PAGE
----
Bauxite, Gove Operations

Nose to tail mining

Making the most of what we take from the ground

Last updated: 17 September 2021


Over the past few years, our scientists and engineers have been hard at work looking for ways to reduce waste from our mines. How? By finding a use for every material we dig out of the ground and using the by-products of our metal processing operations too.

And while we need to do more to eliminate waste completely, we are making progress.

By extracting valuable minerals from waste – or creating new products from the waste itself – we can reduce the amount sent to landfill, make useful products, create new revenue streams and help our customers meet their sustainability goals.

We need to be better stewards of the orebodies we mine. Our existing orebodies and tailings could actually become resources of the future. It’s about looking at this idea of full value mining: how we can extract more than the classic commodities we produce. There’s already some good examples of the work we’re doing in this area – and we can keep building on this.”

Nigel Steward, our Chief Scientist

Here are 6 useful materials we’re extracting from waste:

Electric vehicle at charging station

1. Lithium

At our Boron Operations, California, US, we’re testing a process to extract lithium from waste rock created from over 90 years of mining boron. If our demonstration plant is successful, we could scale up production to 5,000 tonnes of lithium a year – enough to make batteries for around 70,000 electric vehicles.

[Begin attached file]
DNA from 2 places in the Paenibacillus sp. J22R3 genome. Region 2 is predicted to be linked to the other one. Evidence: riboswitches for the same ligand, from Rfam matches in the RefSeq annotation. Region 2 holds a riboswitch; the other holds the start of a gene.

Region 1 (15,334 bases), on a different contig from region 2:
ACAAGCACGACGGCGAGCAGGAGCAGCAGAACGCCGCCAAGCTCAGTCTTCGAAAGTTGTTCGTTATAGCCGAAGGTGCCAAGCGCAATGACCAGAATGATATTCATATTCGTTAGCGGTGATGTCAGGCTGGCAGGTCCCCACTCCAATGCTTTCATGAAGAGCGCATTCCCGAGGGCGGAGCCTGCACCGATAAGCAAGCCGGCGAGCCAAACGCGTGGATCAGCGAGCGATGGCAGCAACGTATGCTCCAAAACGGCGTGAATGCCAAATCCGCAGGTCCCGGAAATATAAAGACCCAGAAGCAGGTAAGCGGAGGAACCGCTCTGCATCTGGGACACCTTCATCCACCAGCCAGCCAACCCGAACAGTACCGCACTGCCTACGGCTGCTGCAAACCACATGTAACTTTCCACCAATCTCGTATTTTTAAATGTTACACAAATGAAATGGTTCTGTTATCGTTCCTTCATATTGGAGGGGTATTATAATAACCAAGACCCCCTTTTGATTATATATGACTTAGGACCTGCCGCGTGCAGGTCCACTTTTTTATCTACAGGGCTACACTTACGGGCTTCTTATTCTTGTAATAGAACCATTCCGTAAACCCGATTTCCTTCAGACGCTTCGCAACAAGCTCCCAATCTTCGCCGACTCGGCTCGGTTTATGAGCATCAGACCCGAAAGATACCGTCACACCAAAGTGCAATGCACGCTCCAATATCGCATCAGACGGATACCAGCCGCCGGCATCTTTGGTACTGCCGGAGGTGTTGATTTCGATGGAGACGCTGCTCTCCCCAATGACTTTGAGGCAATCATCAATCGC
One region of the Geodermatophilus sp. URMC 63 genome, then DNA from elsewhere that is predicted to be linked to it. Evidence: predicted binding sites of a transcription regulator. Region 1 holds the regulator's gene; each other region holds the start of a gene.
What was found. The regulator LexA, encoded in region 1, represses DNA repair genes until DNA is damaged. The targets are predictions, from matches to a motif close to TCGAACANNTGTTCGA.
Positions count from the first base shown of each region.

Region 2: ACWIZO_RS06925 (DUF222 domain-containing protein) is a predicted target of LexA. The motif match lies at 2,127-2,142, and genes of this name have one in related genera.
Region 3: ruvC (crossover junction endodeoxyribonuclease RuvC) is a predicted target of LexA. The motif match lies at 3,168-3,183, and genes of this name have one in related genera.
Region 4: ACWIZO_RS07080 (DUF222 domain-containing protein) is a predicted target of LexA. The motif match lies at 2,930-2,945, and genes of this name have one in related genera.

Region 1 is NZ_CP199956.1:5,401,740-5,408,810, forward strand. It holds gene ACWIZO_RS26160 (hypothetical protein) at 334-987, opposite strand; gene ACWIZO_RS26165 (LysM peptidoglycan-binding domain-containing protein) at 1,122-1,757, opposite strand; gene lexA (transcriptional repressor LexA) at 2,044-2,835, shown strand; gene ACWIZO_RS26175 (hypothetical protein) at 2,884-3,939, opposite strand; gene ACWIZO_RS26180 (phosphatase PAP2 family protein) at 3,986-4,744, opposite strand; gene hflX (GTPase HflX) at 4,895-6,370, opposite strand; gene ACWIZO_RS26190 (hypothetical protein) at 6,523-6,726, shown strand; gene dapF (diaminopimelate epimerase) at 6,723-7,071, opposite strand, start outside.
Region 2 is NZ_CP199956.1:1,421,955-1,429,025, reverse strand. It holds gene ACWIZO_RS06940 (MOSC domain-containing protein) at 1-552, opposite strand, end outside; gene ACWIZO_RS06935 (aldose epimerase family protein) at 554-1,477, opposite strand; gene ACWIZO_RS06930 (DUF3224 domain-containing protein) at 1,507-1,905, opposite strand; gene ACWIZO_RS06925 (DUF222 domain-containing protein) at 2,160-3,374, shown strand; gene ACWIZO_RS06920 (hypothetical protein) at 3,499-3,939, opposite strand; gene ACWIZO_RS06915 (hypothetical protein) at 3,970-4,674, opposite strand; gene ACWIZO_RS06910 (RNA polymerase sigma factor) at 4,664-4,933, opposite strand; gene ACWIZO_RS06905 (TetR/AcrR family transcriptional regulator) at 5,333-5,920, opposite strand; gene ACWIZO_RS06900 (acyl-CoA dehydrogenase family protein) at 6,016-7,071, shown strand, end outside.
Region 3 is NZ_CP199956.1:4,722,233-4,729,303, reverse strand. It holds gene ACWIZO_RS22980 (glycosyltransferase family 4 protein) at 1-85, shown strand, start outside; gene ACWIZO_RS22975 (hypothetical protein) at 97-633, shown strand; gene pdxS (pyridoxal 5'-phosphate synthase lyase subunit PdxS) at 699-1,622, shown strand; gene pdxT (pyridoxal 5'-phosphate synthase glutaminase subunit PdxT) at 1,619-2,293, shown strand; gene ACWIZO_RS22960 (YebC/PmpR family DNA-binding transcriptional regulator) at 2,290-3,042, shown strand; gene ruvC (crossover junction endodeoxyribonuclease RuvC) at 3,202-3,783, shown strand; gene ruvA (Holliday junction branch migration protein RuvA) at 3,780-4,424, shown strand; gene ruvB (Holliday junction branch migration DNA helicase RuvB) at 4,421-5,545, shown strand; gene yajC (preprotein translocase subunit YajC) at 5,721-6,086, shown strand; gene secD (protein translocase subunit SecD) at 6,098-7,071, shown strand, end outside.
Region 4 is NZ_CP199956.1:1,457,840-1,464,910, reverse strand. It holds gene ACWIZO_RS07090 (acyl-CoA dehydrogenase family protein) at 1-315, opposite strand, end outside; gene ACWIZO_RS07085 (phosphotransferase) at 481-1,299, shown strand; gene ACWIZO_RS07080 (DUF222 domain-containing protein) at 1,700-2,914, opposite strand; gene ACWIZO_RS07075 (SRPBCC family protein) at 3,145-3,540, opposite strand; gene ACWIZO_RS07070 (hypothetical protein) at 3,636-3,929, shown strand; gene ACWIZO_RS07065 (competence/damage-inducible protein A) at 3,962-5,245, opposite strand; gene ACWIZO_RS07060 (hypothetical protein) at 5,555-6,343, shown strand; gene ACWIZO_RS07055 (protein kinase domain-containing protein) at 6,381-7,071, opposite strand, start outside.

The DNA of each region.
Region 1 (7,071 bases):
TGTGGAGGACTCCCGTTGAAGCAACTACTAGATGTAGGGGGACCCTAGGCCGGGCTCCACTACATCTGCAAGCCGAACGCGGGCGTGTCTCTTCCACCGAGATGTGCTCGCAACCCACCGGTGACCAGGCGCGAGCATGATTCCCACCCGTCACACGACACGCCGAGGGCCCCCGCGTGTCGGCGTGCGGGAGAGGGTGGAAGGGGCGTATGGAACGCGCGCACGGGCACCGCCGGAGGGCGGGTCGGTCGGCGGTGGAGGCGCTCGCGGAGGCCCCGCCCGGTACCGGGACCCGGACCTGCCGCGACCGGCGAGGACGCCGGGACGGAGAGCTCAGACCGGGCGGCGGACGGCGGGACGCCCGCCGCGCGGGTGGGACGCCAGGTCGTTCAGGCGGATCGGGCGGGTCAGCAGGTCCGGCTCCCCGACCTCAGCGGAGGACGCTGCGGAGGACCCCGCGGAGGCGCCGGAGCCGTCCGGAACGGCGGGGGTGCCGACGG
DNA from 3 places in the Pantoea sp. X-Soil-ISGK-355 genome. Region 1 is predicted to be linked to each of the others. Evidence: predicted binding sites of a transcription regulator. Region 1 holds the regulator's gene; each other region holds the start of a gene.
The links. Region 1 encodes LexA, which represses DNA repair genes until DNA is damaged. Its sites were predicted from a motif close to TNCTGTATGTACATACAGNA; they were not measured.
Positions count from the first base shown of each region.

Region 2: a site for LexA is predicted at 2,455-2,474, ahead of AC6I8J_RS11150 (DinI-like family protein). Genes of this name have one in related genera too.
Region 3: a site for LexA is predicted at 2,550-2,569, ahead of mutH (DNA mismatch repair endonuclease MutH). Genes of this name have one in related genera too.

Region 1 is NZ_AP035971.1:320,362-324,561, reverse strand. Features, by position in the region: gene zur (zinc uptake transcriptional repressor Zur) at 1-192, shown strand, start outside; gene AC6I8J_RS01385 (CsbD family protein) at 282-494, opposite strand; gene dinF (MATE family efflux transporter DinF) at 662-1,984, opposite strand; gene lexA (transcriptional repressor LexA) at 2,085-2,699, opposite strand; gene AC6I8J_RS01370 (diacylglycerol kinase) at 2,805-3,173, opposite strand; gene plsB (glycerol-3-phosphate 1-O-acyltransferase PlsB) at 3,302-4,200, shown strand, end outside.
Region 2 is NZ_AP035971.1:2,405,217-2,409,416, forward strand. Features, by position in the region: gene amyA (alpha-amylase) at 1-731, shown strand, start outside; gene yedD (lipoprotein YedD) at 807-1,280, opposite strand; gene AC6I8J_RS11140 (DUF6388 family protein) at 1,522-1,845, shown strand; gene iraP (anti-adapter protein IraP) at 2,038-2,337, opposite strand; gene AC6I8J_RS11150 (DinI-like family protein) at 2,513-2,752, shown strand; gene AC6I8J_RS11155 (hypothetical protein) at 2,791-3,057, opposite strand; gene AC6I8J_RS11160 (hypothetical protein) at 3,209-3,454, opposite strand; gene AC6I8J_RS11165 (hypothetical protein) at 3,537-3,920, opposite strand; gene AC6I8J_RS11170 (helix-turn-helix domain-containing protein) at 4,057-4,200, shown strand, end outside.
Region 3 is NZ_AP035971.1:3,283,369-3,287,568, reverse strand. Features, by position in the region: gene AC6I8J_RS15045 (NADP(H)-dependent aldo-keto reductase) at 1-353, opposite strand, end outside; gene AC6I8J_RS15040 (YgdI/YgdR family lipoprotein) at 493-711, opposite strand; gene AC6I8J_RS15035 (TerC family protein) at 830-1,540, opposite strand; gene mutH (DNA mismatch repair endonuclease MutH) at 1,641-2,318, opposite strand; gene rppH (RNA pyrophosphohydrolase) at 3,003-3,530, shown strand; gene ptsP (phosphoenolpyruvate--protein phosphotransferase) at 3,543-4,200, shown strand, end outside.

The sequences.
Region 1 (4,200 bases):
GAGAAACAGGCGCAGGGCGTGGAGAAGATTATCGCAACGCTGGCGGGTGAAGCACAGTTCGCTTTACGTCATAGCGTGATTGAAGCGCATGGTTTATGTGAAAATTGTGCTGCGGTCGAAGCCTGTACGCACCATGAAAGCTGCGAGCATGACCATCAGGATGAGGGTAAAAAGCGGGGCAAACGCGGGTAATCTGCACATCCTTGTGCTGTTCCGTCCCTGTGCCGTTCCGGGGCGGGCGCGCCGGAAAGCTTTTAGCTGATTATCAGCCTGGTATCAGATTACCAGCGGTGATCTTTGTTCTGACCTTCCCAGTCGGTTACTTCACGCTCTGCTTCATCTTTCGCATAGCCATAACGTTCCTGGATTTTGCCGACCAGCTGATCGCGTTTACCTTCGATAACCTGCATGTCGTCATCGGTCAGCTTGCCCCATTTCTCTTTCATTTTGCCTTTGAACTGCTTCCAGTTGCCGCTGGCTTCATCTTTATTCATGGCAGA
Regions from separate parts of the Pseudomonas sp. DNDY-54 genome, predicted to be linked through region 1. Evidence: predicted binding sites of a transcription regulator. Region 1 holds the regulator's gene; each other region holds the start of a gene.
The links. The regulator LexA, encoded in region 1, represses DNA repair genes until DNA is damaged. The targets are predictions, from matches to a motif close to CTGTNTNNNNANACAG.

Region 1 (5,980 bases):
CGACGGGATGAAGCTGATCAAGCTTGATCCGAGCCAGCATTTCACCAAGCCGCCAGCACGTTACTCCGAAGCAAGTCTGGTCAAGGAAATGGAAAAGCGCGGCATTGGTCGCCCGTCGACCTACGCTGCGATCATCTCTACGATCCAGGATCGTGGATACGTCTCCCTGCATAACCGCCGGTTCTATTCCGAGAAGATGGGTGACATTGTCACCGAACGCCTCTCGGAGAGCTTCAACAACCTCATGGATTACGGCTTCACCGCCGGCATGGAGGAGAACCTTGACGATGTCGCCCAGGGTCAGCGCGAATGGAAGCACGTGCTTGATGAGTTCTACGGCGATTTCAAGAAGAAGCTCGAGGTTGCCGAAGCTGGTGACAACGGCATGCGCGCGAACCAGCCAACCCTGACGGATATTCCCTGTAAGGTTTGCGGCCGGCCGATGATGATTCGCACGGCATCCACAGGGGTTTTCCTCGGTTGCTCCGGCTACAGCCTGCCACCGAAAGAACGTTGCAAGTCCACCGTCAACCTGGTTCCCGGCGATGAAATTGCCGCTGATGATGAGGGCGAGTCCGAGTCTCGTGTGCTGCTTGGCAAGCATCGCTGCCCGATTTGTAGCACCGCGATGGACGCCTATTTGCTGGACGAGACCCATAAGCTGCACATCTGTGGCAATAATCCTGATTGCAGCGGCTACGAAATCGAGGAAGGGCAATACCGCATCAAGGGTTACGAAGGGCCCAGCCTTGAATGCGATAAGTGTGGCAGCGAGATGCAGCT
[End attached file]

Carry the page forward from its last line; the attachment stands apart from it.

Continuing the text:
Titanium used in planes

2. Scandium

Our scientists at our Critical Minerals and Technology Centre in Sorel-Tracy, Canada, found a way to get high-quality scandium oxide from the waste created from making our titanium dioxide products. Considered a “critical mineral” by countries including the United States, Canada and Australia, scandium is used is a range of industries including aerospace and defence and clean energy technologies like solid oxide fuel cells. We’re currently trialling a commercial-scale demonstration plant, which can supply approximately 20% of the global market.

Solar panels

3. Tellurium

At our Kennecott copper operations, Utah, US, we’re building a plant to recover around 20 tonnes of tellurium a year from our copper refining process. We also extract seven other minerals and metals from the copper smelting and concentrating processes: gold, silver, lead carbonate, platinum, palladium, selenium and molybdenum.

Tellurium – one of the rarest elements on Earth – is an efficient converter of sunlight into electricity, so it’s used to manufacture thin film photovoltaic (PV) solar panels. Tellurium can also be added to steel and copper, making them easier to cut, and to lead to make it stronger.

New York City

4. Alextra

We have created a new cement product – Alextra – by working with leading sustainable construction materials company Lafarge Canada. Alextra is made from used pot lining – part of the electrolysis process, where alumina is turned into aluminium – that has been treated to make it safe. Today, all pot lining waste from our Quebec-based aluminium operations is treated to make it safe, and around 80% is recycled into new products.